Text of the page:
Bob Wolff, legendary sports broadcaster, dies at 96

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Bob Wolff was 96 years old. Wolff served as a mentor of sorts for Carton.

The News 12 broadcaster and sports legend died peacefully at his Nyack home Saturday night.

Throughout his career Wolff interviewed everyone from Babe Ruth to Derek Jeter, and he was behind the microphone for Don Larsen's ideal game in the 1956 World Series.

Recognized as the longest-running broadcaster in television and radio history, Wolff held the rare distinction of being inducted into both the Baseball and Basketball Halls of Fame for his work on the microphone.

Please listen to the full interview below.

"Bob Wolff was not only one of the seminal figures in American sportscasting, but was part of the very fabric of Madison Square Garden, the New York Knicks, and the New York Rangers, for more than six decades", the Madison Square Garden Company and MSG Network said in a statement.

Having come to Duke to play baseball for coach Jack Coombs, Wolff injured his ankle as a sophomore and instead joined the broadcast team as a student in 1939.

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Wolff attended Duke University and is a NY native. "Beyond his lifetime of professional accomplishments, he was a man of great grace and dignity, serving his country with honor, and proudly calling NY home".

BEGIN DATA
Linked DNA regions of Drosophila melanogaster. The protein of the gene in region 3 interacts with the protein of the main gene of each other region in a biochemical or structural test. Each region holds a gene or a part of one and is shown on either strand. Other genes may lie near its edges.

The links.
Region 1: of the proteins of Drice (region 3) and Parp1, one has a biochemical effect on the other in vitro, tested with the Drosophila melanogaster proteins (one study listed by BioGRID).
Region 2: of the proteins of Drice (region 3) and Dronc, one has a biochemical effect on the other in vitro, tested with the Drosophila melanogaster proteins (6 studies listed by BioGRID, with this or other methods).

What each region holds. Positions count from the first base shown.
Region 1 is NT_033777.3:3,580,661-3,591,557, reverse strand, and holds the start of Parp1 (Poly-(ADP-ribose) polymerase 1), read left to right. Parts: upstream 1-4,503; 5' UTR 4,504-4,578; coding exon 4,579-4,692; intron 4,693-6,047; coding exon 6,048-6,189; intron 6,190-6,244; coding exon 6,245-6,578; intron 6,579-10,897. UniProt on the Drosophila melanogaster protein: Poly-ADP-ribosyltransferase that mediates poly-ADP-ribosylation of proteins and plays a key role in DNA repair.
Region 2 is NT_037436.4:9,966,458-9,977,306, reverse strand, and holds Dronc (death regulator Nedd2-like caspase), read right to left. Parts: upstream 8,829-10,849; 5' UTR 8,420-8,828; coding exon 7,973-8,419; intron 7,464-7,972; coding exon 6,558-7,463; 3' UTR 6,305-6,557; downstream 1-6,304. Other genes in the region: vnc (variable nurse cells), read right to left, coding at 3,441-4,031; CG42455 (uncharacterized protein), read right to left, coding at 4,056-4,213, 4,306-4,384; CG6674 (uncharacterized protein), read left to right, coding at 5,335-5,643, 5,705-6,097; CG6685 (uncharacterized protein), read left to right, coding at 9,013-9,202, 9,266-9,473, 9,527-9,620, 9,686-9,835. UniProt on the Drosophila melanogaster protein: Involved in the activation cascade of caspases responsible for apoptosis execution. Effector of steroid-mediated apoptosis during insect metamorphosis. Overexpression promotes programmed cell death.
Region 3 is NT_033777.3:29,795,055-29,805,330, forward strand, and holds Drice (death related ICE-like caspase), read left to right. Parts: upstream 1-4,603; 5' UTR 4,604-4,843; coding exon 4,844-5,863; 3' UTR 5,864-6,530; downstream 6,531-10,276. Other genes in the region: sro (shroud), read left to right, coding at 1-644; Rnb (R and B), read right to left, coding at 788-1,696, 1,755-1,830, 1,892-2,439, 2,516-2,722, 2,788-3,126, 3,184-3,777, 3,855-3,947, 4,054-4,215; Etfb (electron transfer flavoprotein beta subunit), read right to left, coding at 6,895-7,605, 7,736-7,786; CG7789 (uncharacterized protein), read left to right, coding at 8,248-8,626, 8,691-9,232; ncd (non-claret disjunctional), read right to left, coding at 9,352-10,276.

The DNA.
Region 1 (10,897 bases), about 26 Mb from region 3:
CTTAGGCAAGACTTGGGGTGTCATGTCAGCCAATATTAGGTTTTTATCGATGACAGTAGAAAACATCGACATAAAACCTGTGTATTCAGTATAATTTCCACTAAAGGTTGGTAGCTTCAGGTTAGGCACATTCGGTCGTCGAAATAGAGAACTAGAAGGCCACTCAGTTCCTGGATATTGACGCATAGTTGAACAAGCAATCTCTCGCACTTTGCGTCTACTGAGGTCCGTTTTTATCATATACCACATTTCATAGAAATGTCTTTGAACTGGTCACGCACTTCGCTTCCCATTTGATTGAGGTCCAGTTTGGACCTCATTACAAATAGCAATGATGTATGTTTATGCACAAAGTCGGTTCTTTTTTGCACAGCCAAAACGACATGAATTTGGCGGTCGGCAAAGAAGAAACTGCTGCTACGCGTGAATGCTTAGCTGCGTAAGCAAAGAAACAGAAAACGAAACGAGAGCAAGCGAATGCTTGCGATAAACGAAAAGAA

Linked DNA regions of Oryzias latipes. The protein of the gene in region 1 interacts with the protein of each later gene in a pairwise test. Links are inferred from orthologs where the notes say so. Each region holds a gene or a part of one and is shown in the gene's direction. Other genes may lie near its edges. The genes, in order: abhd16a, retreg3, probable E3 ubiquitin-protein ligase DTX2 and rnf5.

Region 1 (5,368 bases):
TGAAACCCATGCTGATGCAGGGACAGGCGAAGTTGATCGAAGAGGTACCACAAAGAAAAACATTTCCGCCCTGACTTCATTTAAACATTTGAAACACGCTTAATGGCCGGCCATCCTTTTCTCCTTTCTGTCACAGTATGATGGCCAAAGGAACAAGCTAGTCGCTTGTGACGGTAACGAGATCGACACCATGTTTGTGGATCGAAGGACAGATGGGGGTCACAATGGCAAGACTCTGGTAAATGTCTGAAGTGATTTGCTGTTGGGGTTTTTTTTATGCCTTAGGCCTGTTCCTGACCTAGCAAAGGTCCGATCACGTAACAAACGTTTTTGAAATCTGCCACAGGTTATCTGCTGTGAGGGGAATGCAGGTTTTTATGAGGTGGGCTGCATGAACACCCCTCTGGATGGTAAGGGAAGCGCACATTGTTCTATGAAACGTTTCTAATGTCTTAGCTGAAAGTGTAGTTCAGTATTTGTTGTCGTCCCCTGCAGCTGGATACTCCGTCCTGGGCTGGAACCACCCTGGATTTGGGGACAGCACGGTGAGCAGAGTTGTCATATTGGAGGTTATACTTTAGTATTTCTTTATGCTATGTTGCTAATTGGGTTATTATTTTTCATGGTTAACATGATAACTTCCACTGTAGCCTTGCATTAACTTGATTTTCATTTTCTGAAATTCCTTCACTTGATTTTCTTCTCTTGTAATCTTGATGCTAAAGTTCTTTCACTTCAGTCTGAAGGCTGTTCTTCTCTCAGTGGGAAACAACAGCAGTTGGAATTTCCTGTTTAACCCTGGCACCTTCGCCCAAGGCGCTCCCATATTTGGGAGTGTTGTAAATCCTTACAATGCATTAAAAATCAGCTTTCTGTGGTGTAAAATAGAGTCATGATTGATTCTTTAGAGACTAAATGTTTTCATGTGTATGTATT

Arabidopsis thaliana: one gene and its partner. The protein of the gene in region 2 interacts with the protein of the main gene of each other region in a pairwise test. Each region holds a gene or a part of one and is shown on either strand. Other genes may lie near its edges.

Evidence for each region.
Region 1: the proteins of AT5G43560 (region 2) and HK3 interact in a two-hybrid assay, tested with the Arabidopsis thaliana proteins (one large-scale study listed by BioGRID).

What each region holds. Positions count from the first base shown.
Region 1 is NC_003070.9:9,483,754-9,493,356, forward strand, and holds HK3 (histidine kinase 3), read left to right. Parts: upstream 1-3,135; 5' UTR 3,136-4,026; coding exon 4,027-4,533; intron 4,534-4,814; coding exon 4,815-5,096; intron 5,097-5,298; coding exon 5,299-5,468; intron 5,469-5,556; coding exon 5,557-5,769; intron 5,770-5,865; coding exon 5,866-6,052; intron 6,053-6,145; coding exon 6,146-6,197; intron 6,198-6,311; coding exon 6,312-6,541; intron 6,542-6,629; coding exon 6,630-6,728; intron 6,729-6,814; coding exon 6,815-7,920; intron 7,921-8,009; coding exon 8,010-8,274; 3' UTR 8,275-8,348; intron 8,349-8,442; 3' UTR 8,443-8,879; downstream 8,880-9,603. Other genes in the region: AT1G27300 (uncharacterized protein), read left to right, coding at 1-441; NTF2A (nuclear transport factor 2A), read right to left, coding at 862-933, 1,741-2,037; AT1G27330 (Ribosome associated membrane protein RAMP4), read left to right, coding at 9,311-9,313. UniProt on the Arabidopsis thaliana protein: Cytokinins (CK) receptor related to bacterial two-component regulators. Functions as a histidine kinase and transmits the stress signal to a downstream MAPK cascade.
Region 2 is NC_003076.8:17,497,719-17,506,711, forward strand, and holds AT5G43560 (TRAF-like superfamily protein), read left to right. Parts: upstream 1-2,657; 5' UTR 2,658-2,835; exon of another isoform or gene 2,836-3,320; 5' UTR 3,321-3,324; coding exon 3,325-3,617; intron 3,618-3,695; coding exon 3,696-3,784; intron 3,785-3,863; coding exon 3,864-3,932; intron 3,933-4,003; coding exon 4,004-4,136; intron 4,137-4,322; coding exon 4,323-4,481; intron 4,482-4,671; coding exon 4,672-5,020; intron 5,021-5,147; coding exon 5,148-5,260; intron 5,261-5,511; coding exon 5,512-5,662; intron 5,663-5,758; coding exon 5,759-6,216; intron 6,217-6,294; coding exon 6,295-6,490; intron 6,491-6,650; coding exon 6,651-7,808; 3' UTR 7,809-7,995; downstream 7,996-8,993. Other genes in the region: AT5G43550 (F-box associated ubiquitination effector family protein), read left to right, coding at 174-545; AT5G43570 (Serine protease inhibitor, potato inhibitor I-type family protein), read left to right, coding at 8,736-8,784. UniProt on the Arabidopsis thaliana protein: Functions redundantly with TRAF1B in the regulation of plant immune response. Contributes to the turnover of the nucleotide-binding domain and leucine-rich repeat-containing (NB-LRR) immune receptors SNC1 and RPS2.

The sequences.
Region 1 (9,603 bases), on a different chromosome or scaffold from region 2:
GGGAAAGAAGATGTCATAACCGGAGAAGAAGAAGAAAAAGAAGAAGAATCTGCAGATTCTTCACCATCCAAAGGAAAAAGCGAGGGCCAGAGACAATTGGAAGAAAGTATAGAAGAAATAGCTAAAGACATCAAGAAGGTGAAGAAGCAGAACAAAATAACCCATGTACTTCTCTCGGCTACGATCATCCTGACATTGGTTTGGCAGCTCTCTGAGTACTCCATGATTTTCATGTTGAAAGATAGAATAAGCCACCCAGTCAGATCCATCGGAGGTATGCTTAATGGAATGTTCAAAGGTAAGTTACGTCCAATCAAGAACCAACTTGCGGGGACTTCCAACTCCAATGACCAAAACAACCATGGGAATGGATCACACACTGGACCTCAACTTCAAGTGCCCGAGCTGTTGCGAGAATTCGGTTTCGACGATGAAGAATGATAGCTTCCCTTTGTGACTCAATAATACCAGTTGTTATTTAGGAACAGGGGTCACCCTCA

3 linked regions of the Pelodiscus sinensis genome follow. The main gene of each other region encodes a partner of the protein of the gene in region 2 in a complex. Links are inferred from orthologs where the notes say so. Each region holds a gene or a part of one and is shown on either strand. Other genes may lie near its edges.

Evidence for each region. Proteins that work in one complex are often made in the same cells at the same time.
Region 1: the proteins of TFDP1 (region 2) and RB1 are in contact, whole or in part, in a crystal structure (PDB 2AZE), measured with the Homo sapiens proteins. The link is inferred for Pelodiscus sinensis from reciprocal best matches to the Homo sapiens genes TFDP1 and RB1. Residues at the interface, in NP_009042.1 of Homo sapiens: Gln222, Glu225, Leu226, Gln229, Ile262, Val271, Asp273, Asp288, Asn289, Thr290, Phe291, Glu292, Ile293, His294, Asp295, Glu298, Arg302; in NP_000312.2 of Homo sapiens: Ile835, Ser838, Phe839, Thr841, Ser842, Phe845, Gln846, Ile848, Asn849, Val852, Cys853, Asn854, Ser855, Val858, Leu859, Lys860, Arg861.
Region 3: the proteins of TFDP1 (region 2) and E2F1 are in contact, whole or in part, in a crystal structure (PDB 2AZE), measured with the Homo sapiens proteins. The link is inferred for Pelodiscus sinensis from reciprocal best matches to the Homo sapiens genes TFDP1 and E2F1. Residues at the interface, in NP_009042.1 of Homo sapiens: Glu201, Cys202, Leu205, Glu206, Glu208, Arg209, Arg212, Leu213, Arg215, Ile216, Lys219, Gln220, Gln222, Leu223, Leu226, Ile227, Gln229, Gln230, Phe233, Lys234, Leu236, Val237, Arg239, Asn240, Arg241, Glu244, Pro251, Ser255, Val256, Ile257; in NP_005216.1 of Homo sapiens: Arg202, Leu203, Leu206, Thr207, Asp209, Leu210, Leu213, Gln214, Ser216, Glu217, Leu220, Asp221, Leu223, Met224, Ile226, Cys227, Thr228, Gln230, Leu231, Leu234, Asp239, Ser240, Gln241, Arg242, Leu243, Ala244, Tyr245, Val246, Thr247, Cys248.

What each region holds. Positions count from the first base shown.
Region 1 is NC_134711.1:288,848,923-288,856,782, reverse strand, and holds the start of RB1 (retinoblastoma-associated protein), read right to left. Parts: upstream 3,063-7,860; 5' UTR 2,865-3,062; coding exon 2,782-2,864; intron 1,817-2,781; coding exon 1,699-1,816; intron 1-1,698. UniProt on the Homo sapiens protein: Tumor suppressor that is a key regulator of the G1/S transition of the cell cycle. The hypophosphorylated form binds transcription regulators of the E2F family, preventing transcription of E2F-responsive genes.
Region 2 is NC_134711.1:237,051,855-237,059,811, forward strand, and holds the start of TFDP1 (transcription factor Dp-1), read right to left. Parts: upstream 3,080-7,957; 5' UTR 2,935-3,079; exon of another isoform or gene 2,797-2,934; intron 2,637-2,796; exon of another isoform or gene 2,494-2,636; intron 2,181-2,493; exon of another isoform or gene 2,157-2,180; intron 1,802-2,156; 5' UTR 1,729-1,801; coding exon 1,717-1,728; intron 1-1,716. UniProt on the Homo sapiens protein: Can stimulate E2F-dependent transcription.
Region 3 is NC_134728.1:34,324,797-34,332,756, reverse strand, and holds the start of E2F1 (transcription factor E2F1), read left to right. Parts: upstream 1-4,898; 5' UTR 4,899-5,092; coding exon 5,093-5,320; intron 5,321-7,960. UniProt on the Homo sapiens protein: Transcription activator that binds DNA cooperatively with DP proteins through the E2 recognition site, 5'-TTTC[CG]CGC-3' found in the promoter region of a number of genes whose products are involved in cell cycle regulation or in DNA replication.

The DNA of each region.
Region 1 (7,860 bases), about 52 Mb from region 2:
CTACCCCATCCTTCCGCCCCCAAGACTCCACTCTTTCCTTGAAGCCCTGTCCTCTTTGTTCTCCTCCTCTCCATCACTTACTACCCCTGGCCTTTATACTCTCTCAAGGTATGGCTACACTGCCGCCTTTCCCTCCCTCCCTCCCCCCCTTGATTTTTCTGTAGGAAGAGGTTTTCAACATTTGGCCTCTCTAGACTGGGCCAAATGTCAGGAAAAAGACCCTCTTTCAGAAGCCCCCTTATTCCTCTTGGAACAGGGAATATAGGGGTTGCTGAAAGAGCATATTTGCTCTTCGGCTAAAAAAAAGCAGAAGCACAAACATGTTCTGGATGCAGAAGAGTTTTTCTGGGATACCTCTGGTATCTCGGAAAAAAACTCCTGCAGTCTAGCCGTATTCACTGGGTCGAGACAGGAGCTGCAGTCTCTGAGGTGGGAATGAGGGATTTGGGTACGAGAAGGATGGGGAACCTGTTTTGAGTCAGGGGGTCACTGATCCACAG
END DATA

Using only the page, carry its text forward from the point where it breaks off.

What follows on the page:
In addition to calling numerous other sporting events at the World's Most Famous Arena, Madison Square Garden, Wolff took on other broadcasting challenges such as the Westminster Kennel Club Dog Show and the National Horse Show. After a stint in the Navy during World War II, he became an early TV sportscaster in Washington, D.C., in the mid-1940s, then got a job as the Washington Senators' play-by-play man.

The veteran sportscaster is said to have died peacefully at his Nyack home in NY.

In 2012, Guinness World Records certified Wolff had the longest known career as a sportscaster. "His legacy will live forever".

From 1947-1960, Wolff was the voice of the Washington Senators.

He is survived by Jane Wolff, his wife of 72 years, sons Dr. Robert Wolff and Rick Wolff, daughter Margy Clark, nine grandchildren and five great-grandchildren.

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